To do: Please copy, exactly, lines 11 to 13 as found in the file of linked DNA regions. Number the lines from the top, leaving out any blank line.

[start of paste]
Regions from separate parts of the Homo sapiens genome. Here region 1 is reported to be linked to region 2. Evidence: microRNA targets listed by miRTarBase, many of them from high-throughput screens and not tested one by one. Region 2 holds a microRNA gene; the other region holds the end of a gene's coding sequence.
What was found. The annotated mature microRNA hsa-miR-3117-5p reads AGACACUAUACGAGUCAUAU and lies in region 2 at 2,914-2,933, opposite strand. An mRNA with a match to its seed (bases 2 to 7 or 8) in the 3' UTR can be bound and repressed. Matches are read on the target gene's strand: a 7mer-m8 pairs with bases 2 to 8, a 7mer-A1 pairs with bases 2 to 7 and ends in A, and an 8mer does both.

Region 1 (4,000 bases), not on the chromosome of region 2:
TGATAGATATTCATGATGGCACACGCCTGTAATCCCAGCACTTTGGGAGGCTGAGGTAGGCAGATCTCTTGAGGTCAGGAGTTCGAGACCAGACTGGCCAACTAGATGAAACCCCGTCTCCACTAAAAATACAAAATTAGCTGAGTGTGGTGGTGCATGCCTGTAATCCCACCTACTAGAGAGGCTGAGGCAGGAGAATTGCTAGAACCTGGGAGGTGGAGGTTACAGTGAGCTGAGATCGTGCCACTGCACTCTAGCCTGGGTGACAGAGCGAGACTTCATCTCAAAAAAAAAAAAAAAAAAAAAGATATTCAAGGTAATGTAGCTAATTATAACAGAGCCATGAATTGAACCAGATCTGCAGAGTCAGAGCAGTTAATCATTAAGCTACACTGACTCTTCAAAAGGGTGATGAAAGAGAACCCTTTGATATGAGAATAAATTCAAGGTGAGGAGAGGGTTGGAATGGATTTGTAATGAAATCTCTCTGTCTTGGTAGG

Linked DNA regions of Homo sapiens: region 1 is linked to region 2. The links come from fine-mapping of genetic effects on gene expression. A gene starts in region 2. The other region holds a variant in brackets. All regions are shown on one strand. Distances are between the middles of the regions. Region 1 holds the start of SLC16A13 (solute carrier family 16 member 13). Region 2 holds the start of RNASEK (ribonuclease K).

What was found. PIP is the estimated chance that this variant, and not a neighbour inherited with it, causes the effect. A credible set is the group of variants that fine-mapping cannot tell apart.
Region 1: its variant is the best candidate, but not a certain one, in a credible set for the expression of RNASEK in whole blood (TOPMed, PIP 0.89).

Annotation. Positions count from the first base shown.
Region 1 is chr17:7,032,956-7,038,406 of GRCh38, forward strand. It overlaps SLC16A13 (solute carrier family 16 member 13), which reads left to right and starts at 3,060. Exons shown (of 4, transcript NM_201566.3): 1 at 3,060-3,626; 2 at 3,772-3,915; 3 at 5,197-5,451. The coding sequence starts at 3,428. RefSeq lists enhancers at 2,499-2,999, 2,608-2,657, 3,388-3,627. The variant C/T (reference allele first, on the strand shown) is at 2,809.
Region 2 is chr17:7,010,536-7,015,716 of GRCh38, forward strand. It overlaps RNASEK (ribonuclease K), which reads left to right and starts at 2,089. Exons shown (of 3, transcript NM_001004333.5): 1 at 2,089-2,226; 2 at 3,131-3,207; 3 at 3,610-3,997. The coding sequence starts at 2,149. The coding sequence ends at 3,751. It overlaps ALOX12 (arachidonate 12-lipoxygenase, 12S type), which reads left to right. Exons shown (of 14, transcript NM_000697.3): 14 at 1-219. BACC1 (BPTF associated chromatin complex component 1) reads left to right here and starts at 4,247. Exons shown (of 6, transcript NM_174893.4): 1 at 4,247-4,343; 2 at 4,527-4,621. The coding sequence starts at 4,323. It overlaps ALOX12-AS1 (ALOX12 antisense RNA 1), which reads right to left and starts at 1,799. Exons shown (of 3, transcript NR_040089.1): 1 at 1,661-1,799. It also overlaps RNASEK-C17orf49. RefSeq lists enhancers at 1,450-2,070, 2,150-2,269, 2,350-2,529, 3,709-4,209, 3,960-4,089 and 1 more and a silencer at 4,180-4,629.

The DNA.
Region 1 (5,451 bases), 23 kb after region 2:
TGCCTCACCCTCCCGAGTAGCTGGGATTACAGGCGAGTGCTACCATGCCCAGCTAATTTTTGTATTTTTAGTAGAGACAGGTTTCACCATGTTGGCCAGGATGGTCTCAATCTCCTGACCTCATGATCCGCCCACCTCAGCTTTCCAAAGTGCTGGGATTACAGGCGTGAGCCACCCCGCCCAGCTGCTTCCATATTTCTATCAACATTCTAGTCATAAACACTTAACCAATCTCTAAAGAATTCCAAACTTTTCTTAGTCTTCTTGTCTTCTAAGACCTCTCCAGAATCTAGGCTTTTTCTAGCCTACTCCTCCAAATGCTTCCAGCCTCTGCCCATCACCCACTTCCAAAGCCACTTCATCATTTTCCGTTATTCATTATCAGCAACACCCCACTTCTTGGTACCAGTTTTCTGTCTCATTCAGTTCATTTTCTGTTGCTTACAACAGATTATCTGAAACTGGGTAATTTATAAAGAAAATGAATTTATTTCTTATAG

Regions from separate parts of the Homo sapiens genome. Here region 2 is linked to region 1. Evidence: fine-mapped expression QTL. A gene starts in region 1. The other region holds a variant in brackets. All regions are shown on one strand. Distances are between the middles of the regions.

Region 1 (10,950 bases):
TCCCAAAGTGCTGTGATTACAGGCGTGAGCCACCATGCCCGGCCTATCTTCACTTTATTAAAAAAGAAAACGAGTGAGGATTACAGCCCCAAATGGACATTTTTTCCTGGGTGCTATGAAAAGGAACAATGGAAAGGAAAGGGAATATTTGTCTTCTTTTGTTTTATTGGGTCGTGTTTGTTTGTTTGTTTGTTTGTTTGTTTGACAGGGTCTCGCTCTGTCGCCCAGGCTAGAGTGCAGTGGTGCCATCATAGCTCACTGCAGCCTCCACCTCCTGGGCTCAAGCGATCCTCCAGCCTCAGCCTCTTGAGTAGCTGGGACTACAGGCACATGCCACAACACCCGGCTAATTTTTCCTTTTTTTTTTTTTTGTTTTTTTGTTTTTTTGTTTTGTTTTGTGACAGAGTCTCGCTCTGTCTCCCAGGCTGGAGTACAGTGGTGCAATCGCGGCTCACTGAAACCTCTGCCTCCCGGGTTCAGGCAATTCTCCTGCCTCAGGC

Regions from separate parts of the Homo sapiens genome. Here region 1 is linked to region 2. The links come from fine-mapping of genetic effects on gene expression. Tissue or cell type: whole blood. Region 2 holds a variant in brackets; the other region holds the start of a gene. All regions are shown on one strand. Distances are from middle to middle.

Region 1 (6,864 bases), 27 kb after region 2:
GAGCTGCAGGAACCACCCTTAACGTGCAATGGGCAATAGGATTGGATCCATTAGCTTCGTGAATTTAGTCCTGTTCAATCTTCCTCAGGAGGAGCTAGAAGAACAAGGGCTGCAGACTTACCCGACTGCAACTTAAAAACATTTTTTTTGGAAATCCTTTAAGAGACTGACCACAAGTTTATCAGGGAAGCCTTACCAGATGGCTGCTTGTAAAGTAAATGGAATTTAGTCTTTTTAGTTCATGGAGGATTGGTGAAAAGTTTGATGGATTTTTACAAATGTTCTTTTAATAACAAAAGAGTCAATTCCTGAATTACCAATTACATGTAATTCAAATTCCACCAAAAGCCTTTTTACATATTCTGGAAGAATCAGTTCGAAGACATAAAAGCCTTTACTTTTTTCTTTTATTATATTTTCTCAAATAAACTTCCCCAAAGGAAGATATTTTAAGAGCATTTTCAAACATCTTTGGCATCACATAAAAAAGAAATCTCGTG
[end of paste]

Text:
The DNA.
Region 1 (5,451 bases), 23 kb after region 2:
TGCCTCACCCTCCCGAGTAGCTGGGATTACAGGCGAGTGCTACCATGCCCAGCTAATTTTTGTATTTTTAGTAGAGACAGGTTTCACCATGTTGGCCAGGATGGTCTCAATCTCCTGACCTCATGATCCGCCCACCTCAGCTTTCCAAAGTGCTGGGATTACAGGCGTGAGCCACCCCGCCCAGCTGCTTCCATATTTCTATCAACATTCTAGTCATAAACACTTAACCAATCTCTAAAGAATTCCAAACTTTTCTTAGTCTTCTTGTCTTCTAAGACCTCTCCAGAATCTAGGCTTTTTCTAGCCTACTCCTCCAAATGCTTCCAGCCTCTGCCCATCACCCACTTCCAAAGCCACTTCATCATTTTCCGTTATTCATTATCAGCAACACCCCACTTCTTGGTACCAGTTTTCTGTCTCATTCAGTTCATTTTCTGTTGCTTACAACAGATTATCTGAAACTGGGTAATTTATAAAGAAAATGAATTTATTTCTTATAG